Bonapartesaurus is an extinct genus of herbivorous ornithopod dinosaur belonging to Hadrosauridae, which lived in the area of the modern Argentina during the Campanian and Maastrichtian stages of the Late Cretaceous.
Cruzado Caballero & Powell 2017
Cruzado Caballero & Powell 2017
The remains were excavated by the Argentine paleontologist Jaime Powell and collaborators in 1984 and described by him in 1987, where he identified the dinosaur remains as a possible "indeterminate lambeosaurine", comparing it mainly with the genera Hypacrosaurus and Barsboldia due to great size of the neural spines.
In 2010, Rubén D. Juárez Valieri and his team erected a new genus and hadrosaurid species called Willinakaqe salitralensis from different materials found in 2 different locations (Salitral Moreno and Islas Malvinas) of the Allen Formation, which are mostly housed in the collection of the Carlos Ameghino Provincial Museum, where the specimen was examined by Powell, and was made the paratype of this new genus, in addition to the holotype of Lapampasaurus as material attributed to W. salitralensis from the second locality and housed in the Provincial Museum of Natural History, in the province of La Pampa.
Later, the Spanish paleontologist Penélope Cruz-Caballero and the Argentine Rodolfo Coria reviewed the material attributed to the genus Willinakaqe in 2016, where they concluded that fossils may represent more than one taxon of hadrosaurid and that the characteristics used in the diagnosis would not be valid. Also, the specimen is not preserved in good condition in addition to being incomplete, and therefore non-diagnostic, degrading it to the status of "indeterminate Hadrosauridae" and making Willinakaqe salitrensis a Nomen vanum.
In 2017 Cruzado-Caballero and Powell reassign the paratype of W. salitralensis to its own genus and species, Bonapartesaurus rionegrensis, converting the former into a chimera of different hadrosaurids, and hence, an invalid name.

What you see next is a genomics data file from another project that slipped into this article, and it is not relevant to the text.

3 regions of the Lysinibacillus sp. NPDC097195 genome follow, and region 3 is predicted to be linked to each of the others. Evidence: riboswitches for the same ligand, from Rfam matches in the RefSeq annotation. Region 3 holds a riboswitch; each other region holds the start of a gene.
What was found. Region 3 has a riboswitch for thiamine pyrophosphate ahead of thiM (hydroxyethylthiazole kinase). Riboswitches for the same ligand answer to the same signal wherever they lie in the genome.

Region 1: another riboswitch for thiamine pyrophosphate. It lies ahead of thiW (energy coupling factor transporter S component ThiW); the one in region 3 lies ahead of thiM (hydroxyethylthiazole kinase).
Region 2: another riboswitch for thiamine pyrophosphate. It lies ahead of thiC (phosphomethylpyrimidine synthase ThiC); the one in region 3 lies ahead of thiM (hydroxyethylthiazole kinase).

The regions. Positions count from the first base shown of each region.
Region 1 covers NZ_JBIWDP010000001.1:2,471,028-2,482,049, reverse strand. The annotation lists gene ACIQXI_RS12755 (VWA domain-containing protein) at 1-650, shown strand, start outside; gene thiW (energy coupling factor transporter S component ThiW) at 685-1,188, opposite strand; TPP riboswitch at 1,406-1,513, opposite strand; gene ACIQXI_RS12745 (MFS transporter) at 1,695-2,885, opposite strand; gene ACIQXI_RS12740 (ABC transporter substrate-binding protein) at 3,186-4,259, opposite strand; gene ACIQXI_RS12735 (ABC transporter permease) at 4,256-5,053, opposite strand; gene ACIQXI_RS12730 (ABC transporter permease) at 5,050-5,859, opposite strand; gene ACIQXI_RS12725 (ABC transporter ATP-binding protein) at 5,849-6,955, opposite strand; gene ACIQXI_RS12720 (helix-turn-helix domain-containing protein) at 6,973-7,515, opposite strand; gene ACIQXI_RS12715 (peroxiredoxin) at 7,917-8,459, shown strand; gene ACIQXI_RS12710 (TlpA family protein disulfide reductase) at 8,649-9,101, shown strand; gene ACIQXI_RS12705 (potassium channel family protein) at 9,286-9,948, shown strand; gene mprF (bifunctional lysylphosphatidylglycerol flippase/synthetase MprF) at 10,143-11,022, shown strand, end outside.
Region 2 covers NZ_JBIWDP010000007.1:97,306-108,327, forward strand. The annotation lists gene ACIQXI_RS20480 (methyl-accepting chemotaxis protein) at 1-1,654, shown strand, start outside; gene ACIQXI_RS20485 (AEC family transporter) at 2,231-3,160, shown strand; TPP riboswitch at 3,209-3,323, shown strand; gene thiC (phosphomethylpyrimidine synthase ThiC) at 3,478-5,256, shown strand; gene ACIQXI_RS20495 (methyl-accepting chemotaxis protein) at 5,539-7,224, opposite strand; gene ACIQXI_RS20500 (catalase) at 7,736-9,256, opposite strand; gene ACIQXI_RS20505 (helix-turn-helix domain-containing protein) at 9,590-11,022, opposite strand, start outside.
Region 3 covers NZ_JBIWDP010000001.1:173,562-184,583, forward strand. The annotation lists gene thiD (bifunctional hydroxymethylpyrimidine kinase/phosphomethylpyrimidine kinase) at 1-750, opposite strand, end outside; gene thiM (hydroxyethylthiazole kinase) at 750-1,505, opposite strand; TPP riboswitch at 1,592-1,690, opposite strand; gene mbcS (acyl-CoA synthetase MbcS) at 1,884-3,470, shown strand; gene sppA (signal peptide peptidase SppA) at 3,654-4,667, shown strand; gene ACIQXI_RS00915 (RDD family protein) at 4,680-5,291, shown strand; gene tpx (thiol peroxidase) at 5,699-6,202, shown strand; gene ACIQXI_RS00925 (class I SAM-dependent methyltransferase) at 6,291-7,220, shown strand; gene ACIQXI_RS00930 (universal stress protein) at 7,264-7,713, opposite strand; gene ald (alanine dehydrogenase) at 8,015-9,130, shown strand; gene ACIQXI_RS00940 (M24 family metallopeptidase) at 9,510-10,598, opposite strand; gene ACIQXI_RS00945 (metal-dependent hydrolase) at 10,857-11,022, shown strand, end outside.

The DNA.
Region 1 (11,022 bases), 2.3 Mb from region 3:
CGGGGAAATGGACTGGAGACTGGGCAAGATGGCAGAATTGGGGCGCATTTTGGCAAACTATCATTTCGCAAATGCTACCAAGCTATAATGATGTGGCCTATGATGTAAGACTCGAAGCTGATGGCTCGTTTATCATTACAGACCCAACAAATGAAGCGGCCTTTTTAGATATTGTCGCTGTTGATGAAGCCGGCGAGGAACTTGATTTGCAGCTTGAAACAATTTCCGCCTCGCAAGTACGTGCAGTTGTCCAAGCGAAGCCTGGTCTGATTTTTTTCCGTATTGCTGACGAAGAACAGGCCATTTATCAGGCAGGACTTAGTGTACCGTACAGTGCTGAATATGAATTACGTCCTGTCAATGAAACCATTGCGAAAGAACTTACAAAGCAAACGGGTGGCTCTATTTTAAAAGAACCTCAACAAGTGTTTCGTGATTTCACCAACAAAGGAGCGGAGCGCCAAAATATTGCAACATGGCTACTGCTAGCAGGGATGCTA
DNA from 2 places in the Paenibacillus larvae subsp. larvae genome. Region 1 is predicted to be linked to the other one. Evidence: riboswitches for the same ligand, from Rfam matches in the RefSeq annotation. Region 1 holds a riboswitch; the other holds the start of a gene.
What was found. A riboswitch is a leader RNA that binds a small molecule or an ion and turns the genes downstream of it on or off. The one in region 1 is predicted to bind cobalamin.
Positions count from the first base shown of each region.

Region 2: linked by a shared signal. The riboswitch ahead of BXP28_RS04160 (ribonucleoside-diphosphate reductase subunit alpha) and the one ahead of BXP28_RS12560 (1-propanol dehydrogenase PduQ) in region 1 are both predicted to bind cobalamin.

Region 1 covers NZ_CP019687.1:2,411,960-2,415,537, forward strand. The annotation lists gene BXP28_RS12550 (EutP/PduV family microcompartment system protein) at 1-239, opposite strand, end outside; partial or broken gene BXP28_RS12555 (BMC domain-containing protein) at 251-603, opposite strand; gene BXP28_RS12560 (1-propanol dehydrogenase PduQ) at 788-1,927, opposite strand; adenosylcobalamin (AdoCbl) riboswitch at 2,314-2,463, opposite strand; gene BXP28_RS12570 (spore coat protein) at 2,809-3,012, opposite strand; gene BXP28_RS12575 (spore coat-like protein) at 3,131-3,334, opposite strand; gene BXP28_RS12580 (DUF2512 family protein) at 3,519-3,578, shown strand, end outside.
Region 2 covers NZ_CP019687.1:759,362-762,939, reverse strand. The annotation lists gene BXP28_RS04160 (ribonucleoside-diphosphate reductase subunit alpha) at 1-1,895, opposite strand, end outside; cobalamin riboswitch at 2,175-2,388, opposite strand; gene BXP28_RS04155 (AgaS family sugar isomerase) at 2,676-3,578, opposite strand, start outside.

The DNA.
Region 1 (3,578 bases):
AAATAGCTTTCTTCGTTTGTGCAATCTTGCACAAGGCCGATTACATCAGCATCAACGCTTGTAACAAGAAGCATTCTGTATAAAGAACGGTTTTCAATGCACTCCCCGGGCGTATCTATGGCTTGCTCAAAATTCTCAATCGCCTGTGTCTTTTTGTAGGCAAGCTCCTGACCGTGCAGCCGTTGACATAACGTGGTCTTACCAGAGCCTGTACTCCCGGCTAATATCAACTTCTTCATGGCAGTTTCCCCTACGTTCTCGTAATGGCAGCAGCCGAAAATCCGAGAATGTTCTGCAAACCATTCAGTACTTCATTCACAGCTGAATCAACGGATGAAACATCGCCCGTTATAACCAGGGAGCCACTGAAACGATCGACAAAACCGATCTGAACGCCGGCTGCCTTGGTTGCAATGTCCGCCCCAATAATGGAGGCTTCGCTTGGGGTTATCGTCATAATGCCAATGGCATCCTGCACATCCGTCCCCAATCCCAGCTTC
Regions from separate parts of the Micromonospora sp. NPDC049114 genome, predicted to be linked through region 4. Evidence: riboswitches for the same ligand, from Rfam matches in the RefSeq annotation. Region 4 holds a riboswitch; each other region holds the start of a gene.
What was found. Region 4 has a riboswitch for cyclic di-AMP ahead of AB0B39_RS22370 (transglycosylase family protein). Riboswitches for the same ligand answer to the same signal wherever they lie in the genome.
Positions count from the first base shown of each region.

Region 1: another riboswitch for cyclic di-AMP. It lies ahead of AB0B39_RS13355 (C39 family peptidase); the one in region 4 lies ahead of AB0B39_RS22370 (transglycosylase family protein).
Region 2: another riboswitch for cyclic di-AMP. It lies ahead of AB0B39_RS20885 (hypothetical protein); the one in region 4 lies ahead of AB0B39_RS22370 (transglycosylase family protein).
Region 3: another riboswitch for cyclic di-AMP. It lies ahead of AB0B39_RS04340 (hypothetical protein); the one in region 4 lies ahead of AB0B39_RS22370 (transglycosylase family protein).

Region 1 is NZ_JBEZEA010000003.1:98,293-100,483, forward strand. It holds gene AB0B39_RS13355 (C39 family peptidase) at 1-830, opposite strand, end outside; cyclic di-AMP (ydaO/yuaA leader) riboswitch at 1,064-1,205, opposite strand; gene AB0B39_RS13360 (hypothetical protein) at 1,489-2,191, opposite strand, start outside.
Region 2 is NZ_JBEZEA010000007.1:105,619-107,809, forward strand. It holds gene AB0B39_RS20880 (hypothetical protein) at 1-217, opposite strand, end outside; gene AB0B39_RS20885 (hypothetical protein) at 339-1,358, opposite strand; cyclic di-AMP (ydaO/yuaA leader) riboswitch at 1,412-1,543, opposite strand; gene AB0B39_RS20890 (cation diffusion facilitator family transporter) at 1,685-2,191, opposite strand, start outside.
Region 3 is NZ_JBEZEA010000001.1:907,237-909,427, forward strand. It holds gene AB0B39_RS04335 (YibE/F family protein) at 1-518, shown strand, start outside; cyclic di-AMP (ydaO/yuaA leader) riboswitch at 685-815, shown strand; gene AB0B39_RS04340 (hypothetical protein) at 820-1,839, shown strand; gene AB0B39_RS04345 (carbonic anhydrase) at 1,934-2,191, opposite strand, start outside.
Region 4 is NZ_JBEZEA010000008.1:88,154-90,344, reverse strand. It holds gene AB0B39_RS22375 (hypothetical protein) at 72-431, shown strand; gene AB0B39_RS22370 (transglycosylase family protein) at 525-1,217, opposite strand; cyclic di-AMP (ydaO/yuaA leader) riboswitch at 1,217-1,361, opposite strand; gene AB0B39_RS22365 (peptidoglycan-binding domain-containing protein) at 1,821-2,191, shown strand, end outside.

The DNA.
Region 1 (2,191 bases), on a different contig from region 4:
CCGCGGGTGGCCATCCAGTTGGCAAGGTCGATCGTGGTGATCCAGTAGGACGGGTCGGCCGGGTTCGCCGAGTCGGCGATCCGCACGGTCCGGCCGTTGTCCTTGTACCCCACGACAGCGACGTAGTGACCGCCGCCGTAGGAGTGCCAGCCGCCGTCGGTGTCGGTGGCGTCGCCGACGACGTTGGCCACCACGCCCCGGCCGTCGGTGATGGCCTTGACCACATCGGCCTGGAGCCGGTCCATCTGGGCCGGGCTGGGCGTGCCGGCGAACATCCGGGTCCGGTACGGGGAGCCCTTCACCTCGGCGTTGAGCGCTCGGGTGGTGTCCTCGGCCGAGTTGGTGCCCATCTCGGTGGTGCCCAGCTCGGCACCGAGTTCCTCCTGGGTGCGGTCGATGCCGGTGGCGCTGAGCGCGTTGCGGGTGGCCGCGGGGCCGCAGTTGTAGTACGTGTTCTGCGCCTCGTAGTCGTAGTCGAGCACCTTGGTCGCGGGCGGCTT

The holotype specimen MPCA-Pv SM2/1-71, consists of a partial skeleton including 4 dorsal vertebrae, a complete sacrum, 8 anterior caudal vertebrae, 9 medial caudal vertebrae, 2 blocks with 5 medial caudal vertebrae each, 18 haemal arches, 3 dorsal ribs, a distal fragment of the right scapula, a distal fragment of the left humerus, a left ulna, a right ilium, a nearly complete left pubis, distal fragments of both ischia, both femurs, tibias, and fibulae, a left astragalus, a right calcaneus, an almost complete articulated left foot and two blocks with tendons. All the material present was extracted from the Salitral Moreno site of the Río Negro province in southern Argentina, from the lower member of the Allen Formation, which dates to the Late Cretaceous (Campanian to Maastrichtian).
Bonapartesaurus is characterized by the following combination of unique characters: the proportion between the height of the neural, sacral and centrum spines is greater than 3.5; the neural spines of the anterior part of the caudal vertebrae are extremely long (between three and a half and four times the height of the centrum) and evenly the distal expansion; a pre-acetabular process slightly flexed ventrally, with the angle greater than 150°; the proportion between the maximum dorsoventral depth of the posterior end of the dorsoventral preacetabular process and the distance from the pubic peduncle to the dorsal margin of the iliac bone is inferior to 0,50; The ratio between height and anteroposterior dorsoventral length of the iliac lamina is 0.8 or higher; an asymmetric lateral profile of the supraacetabular process; the posterior portion of the mediolateral postacetabular process markedly thicker as a result of the dorsomedial torsion of the postacetabular process; an expanded cnemial crest limited anteriorily to the proximal end of the tibia; and the articular surface of the astragalus for the internal malleolus of the tibia is moderately expanded medially, articulating with only a part of the ventral surface of the tibial internal malleolus.
The only phylogenetic analysis of Bonapartesaurus follows Paul Sereno's definition for Hadrosauridae from 1998, in addition to using the traditional classification of Hadrosaurinae (prior to the consensus of Prieto-Marquez in 2010), which includes all non-crested hadrosaurids along with the fragmentary genus Hadrosaurus within the same subfamily. It is also placed within the Saurolophini tribe, being more derived than Prosaurolophus, but more basal than Saurolophus spp., in contrast to the tentative classification of Willinakaqe within the Kritosaurini tribe. The following cladogram is based on the phylogenetic analysis of Cruzado-Caballero & Powell in 2017. (Relations with Lambeosaurinae as well as with Hadrosauroidea are not shown here).
|Hadrosaurinae / Saurolophinae||
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